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Wine on eBay: Buyer Beware

There's buying wine at auction, and then there's buying wine at auction. Professionally run wine auctions by established companies that specialize in evaluating, pricing, and selling wine can be a great source of excellent wine for those with the interest, the money (no you don't need to be rich), and the time to participate. Christies, Bonham's & Butterfields, Sotheby's, and more regularly hold wine auctions where really fantastic wines can be had.

Ebay, on the other hand, sells stuff like this. (This is a PDF of the auction, as it was yanked 2 hours after I wrote this post)

In case you don't quite get the joke after seeing this (as far as I can tell totally legitimate and real auction), consider the following.

1. These are (a fact which is conveniently not mentioned in the auction title) ostensibly bottles of 1991 Jadot Beaujolais. Yes, that's right, Beaujolais -- the wine released each November that is designed to be consumed within months of its bottling. And to add insult to injury it's just a Villages wine, not even a Cru. The seller certainly has one part of his shtick correct -- they certainly are rare! Mostly because everyone drank theirs or threw them out decades ago.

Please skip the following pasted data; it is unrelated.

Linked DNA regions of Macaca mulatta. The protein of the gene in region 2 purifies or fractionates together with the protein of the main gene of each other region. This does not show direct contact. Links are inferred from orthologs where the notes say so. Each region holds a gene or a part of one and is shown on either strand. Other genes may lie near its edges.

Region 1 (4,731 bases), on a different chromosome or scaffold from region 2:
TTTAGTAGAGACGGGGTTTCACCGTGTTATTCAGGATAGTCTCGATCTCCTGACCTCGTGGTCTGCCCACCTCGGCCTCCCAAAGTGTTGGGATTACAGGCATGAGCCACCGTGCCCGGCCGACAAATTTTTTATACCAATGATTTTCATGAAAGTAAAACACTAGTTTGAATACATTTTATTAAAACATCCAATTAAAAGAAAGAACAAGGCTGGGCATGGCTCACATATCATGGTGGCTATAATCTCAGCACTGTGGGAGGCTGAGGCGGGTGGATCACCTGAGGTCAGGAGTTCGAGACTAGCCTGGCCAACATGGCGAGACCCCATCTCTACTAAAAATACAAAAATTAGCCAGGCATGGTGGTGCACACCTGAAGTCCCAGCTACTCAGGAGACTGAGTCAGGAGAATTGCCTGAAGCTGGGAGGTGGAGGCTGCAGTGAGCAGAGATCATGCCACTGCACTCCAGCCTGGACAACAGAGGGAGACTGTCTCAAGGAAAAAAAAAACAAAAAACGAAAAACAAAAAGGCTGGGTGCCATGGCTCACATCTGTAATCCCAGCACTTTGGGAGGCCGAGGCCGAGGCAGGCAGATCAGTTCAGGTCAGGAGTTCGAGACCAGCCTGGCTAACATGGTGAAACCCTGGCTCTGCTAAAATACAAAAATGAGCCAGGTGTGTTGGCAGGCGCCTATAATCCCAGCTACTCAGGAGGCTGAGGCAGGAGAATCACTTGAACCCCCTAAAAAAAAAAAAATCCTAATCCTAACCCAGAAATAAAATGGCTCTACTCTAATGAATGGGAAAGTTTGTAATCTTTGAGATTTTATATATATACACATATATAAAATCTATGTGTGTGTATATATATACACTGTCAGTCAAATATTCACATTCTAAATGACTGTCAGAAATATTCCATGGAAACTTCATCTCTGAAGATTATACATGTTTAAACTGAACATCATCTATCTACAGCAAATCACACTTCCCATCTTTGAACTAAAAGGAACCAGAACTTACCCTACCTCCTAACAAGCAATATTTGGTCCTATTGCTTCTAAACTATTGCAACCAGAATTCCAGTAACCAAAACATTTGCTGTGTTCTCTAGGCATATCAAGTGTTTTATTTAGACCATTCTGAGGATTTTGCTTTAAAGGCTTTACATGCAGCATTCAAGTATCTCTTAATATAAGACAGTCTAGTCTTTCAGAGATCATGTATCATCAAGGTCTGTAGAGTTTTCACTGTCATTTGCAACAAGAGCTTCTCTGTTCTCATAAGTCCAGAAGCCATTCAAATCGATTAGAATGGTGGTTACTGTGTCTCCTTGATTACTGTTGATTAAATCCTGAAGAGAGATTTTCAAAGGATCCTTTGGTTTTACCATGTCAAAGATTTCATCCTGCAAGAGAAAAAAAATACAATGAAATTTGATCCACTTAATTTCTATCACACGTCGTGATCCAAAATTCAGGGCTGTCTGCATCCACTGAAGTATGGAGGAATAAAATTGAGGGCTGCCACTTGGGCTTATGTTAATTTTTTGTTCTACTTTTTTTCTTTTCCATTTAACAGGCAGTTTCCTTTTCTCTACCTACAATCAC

2. If you look closely at the photos, you can see that the corks of both bottles are pushed out, one to the point of breaking through the foil cap. Not a good sign for buying any wine, let alone an old one. In my experience this happens usually for three reasons -- either the bottle has been severely knocked or shaken about, or the wine has been heat damaged.

3. The labels look like they've been underwater, or underground, or in a moldy refrigerator.

4. The bottles are fakes. This is according to some folks on the Robert Parker Bulletin Boards (where I found the link to this auction) who apparently know that on these bottles, the angelic little face should be in 3/4 profile, not in a frontal view.

Unfortunately, there's lots of fraud on eBay, of all kinds and colors, but things like wine are particularly vulnerable to scams like this because there's not always a correlation between the means and interest in buying expensive wine and the knowledge required to evaluate whether it's a good buy or not.

The lesson? It's certainly possible to buy good collectible wine on eBay but only if you really know what you're doing. Otherwise, stick with more traditional sources.

Thanks to Jack at Fork & Bottle for the tipoff.

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The Oxford Companion to Wine by Jancis Robinson The Taste of Wine by Emile Peynaud Adventures on the Wine Route by Kermit Lynch Love By the Glass by Dorothy Gaiter & John Brecher Noble Rot by William Echikson The Science of Wine by Jamie Goode The Judgement of Paris by George Taber The Wine Bible by Karen MacNeil The Botanist and the Vintner by Christy Campbell The Emperor of Wine by Elin McCoy The World Atlas of Wine by Hugh Johnson The World's Greatest Wine Estates by Robert M. Parker, Jr.